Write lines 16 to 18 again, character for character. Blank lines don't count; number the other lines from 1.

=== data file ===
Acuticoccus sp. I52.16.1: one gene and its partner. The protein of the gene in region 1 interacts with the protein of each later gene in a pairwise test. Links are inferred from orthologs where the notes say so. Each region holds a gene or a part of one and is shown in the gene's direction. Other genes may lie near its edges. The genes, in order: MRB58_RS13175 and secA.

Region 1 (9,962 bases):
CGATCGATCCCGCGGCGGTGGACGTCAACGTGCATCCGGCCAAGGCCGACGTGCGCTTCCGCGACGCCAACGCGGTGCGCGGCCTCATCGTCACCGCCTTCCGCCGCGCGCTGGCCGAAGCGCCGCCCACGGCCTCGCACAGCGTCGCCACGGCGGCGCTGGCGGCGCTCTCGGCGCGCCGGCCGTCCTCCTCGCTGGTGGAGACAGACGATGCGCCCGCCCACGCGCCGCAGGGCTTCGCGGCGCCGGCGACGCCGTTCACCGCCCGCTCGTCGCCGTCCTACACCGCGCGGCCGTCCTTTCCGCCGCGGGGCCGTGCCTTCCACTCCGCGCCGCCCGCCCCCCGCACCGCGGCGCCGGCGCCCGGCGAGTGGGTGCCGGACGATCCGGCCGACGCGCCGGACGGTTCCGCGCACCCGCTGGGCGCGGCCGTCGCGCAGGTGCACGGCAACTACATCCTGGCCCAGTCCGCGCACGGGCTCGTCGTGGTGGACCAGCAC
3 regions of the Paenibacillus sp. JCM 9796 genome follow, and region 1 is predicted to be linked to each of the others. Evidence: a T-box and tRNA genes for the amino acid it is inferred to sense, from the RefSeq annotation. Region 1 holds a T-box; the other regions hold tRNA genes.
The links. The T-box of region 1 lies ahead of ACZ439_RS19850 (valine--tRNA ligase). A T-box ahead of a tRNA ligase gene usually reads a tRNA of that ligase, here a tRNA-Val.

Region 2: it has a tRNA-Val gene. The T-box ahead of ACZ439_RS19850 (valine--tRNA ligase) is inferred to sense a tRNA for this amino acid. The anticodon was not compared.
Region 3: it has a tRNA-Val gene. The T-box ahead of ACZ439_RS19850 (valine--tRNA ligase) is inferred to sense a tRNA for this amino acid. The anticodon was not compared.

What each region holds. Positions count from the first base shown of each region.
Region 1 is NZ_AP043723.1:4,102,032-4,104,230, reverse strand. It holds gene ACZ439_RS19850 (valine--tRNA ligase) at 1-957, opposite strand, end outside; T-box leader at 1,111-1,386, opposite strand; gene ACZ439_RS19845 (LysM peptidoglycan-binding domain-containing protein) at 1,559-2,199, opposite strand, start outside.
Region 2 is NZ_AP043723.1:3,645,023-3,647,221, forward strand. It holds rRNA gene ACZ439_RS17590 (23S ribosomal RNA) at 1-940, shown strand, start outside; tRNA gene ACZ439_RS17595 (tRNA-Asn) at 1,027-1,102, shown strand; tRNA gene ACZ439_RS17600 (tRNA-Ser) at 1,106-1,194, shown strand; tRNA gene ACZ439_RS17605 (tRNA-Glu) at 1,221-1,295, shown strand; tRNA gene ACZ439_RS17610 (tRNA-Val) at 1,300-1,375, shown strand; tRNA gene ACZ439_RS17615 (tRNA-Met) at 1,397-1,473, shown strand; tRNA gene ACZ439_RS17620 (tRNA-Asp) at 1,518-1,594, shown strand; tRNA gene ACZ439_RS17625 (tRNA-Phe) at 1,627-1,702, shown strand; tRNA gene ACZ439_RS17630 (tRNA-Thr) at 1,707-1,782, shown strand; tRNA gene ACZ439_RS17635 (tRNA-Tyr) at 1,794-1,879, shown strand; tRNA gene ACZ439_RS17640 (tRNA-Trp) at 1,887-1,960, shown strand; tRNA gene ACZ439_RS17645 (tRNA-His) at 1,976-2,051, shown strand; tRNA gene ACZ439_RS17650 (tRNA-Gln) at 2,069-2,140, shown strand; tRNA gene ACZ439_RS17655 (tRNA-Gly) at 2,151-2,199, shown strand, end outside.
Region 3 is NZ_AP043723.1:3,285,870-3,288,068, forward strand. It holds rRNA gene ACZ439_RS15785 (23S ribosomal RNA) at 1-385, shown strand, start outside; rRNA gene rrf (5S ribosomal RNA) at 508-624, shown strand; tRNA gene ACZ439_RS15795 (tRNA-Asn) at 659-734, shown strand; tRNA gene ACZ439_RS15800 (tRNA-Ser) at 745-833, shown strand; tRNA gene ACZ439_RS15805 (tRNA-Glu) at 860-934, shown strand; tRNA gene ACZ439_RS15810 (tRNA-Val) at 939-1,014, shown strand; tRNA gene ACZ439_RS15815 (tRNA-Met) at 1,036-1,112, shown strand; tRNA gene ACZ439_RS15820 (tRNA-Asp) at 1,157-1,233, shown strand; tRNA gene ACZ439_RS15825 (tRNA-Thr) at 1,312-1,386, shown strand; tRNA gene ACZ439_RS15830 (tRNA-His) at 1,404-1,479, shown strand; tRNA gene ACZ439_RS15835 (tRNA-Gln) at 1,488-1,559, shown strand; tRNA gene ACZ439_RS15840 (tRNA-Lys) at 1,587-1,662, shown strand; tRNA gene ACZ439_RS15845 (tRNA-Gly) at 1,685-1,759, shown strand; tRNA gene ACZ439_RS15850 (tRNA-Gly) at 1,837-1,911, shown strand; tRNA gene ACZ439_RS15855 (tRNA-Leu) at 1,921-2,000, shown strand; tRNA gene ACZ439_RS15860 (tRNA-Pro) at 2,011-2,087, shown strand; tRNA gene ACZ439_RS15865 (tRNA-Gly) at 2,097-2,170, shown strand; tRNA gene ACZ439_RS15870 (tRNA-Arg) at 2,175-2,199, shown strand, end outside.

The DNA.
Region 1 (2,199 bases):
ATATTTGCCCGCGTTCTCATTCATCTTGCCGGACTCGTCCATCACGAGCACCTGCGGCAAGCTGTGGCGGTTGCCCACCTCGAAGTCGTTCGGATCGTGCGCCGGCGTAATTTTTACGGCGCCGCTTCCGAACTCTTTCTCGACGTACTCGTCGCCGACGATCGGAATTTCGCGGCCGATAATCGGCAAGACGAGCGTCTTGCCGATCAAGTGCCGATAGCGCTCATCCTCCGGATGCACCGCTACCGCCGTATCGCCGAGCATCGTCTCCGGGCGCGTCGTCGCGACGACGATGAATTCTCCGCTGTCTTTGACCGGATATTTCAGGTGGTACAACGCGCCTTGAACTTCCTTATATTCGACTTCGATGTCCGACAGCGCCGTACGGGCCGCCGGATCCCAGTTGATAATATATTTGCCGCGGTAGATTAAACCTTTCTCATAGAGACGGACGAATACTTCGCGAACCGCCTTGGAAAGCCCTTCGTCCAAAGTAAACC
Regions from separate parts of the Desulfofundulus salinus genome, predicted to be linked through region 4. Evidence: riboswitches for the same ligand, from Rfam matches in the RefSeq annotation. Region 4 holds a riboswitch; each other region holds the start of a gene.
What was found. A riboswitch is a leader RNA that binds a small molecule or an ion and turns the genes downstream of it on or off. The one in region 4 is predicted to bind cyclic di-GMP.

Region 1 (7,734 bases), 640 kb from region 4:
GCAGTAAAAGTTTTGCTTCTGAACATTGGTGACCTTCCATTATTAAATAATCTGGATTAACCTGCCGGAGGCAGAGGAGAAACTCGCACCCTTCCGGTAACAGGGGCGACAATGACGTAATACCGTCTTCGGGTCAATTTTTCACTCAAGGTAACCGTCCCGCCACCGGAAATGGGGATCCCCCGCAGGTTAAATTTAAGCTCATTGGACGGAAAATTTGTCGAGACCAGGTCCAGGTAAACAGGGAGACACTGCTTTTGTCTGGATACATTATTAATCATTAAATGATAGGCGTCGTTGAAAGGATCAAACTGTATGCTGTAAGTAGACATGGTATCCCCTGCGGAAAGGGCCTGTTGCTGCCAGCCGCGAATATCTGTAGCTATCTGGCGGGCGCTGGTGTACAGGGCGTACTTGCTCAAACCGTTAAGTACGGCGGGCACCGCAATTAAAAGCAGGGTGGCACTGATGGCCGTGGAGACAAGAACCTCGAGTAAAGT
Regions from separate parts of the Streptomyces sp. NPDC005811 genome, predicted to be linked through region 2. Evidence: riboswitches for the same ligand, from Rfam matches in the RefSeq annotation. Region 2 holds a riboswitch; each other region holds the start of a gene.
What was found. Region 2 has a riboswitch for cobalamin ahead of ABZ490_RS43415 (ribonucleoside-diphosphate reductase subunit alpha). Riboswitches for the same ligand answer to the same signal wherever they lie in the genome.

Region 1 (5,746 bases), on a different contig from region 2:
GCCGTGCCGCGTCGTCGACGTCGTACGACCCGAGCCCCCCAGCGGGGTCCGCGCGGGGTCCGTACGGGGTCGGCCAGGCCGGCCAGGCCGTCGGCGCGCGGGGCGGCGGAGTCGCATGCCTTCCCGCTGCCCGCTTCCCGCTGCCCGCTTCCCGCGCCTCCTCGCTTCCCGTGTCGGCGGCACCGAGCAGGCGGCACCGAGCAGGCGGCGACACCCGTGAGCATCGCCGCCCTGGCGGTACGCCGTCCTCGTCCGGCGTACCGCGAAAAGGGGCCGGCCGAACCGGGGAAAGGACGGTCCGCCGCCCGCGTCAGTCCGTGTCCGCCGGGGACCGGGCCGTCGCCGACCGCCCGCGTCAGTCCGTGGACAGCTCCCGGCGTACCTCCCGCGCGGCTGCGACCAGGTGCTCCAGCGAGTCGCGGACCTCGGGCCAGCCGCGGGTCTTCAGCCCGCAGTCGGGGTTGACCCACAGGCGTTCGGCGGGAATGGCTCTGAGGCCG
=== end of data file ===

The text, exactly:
What was found. A riboswitch is a leader RNA that binds a small molecule or an ion and turns the genes downstream of it on or off. The one in region 4 is predicted to bind cyclic di-GMP.

Region 1 (7,734 bases), 640 kb from region 4:
GCAGTAAAAGTTTTGCTTCTGAACATTGGTGACCTTCCATTATTAAATAATCTGGATTAACCTGCCGGAGGCAGAGGAGAAACTCGCACCCTTCCGGTAACAGGGGCGACAATGACGTAATACCGTCTTCGGGTCAATTTTTCACTCAAGGTAACCGTCCCGCCACCGGAAATGGGGATCCCCCGCAGGTTAAATTTAAGCTCATTGGACGGAAAATTTGTCGAGACCAGGTCCAGGTAAACAGGGAGACACTGCTTTTGTCTGGATACATTATTAATCATTAAATGATAGGCGTCGTTGAAAGGATCAAACTGTATGCTGTAAGTAGACATGGTATCCCCTGCGGAAAGGGCCTGTTGCTGCCAGCCGCGAATATCTGTAGCTATCTGGCGGGCGCTGGTGTACAGGGCGTACTTGCTCAAACCGTTAAGTACGGCGGGCACCGCAATTAAAAGCAGGGTGGCACTGATGGCCGTGGAGACAAGAACCTCGAGTAAAGT